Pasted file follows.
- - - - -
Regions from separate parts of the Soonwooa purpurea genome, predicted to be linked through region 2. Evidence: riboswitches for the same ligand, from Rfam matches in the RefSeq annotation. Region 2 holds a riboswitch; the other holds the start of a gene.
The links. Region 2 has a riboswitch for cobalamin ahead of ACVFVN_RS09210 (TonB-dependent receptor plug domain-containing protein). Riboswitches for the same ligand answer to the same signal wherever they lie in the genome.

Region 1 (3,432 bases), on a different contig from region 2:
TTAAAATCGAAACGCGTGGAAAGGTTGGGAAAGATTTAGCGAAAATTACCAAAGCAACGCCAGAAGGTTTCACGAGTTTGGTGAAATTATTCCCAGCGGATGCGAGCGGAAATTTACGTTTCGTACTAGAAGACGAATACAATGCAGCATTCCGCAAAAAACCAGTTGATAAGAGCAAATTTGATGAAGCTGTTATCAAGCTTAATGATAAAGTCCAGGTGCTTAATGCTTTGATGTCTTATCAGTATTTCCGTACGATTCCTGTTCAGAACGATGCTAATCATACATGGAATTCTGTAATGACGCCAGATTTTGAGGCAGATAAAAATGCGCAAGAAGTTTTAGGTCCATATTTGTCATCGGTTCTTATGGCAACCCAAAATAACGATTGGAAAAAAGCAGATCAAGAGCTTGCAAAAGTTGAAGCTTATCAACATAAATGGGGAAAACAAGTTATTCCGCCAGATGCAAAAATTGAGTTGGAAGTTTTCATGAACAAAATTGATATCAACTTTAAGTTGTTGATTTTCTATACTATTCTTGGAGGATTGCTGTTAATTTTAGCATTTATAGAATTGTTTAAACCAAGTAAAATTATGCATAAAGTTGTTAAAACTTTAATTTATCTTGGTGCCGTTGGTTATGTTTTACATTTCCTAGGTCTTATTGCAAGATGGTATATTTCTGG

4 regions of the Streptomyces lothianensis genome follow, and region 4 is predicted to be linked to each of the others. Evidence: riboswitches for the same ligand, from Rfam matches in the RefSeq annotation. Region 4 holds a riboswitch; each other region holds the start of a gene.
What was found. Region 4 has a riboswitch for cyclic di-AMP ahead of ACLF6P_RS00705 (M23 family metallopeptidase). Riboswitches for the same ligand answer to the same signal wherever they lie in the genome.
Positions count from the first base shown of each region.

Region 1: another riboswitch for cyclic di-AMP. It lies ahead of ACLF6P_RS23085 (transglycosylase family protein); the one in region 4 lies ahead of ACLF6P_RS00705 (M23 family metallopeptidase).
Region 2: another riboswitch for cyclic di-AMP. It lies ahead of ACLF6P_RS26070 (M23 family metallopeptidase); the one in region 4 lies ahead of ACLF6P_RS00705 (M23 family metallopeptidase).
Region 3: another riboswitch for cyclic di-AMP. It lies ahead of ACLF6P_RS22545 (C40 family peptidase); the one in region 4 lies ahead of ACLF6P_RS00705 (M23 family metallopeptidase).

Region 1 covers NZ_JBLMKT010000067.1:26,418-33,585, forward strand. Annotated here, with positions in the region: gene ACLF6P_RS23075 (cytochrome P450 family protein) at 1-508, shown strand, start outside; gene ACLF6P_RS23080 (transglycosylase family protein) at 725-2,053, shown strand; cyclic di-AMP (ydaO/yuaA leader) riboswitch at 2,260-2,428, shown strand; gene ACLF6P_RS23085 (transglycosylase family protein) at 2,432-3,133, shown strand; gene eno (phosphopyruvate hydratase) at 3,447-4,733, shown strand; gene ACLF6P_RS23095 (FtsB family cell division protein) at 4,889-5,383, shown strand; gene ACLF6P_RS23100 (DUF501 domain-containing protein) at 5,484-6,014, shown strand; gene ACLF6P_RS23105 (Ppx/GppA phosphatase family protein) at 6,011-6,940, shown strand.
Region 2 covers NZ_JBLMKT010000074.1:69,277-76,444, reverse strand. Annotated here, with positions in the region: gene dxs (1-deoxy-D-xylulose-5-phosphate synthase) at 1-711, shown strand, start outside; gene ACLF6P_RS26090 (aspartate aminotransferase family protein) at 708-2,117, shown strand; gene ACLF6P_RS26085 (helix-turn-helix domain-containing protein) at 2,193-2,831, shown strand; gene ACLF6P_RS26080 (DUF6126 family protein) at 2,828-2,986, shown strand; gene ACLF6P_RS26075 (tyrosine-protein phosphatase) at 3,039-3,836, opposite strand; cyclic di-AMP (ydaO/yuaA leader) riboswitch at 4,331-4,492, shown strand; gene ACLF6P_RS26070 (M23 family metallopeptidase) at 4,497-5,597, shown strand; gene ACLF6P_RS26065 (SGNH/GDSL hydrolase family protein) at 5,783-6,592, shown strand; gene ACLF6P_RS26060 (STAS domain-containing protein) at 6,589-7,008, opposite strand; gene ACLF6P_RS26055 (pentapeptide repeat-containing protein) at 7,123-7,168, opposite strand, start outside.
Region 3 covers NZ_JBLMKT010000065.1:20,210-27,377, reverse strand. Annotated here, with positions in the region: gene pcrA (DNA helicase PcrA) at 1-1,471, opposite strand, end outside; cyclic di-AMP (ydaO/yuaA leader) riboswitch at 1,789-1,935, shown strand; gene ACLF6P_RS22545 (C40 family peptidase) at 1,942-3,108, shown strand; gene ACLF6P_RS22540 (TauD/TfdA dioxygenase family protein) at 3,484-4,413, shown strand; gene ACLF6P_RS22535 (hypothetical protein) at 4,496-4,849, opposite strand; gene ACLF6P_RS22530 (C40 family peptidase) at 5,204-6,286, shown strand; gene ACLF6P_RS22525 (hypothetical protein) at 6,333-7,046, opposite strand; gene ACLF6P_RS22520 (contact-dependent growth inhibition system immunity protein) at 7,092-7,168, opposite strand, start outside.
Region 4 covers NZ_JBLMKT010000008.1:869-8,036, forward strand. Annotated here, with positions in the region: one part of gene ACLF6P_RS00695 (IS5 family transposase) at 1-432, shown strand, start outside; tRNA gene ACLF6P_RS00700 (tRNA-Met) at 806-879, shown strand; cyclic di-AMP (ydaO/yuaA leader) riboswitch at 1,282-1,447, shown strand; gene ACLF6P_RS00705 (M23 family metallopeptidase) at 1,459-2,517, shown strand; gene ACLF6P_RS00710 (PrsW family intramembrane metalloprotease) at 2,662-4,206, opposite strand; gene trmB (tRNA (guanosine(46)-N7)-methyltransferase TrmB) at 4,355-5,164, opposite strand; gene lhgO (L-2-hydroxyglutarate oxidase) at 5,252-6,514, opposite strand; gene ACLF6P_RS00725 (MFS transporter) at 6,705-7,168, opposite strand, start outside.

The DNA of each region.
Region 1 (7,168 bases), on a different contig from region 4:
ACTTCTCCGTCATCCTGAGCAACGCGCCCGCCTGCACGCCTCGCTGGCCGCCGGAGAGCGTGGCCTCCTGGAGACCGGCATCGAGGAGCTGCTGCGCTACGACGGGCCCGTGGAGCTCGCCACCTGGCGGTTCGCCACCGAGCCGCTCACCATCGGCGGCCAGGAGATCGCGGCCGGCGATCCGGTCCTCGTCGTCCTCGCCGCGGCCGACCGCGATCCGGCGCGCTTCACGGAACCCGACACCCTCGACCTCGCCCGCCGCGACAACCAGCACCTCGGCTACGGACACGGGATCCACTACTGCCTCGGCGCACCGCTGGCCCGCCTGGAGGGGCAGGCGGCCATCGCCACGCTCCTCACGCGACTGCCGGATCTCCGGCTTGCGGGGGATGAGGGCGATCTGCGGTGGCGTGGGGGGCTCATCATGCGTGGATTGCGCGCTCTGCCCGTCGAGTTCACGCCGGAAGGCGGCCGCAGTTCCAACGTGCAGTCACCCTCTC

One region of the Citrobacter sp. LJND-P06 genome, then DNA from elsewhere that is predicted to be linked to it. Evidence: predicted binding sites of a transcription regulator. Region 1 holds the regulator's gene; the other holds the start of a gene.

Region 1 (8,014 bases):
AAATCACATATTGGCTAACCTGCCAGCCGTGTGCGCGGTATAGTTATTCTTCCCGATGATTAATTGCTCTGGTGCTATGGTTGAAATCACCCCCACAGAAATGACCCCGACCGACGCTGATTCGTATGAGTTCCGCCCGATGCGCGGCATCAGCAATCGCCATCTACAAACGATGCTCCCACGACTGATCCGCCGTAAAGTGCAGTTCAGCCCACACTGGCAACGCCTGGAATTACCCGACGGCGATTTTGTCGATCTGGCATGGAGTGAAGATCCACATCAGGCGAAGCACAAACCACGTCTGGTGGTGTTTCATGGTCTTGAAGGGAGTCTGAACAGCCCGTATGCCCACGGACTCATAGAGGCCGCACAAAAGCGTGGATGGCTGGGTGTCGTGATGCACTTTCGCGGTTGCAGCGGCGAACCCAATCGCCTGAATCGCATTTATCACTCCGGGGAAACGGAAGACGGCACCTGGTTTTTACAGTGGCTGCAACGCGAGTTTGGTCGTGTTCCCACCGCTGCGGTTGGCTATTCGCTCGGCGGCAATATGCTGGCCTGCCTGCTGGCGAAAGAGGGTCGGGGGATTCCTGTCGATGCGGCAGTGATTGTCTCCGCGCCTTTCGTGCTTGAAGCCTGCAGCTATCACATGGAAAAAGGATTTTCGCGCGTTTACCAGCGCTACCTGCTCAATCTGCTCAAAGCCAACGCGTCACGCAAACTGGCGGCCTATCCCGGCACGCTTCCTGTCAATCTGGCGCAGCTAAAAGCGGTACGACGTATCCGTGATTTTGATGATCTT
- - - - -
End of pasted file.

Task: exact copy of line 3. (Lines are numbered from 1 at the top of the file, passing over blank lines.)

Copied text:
Region 1 (3,432 bases), on a different contig from region 2: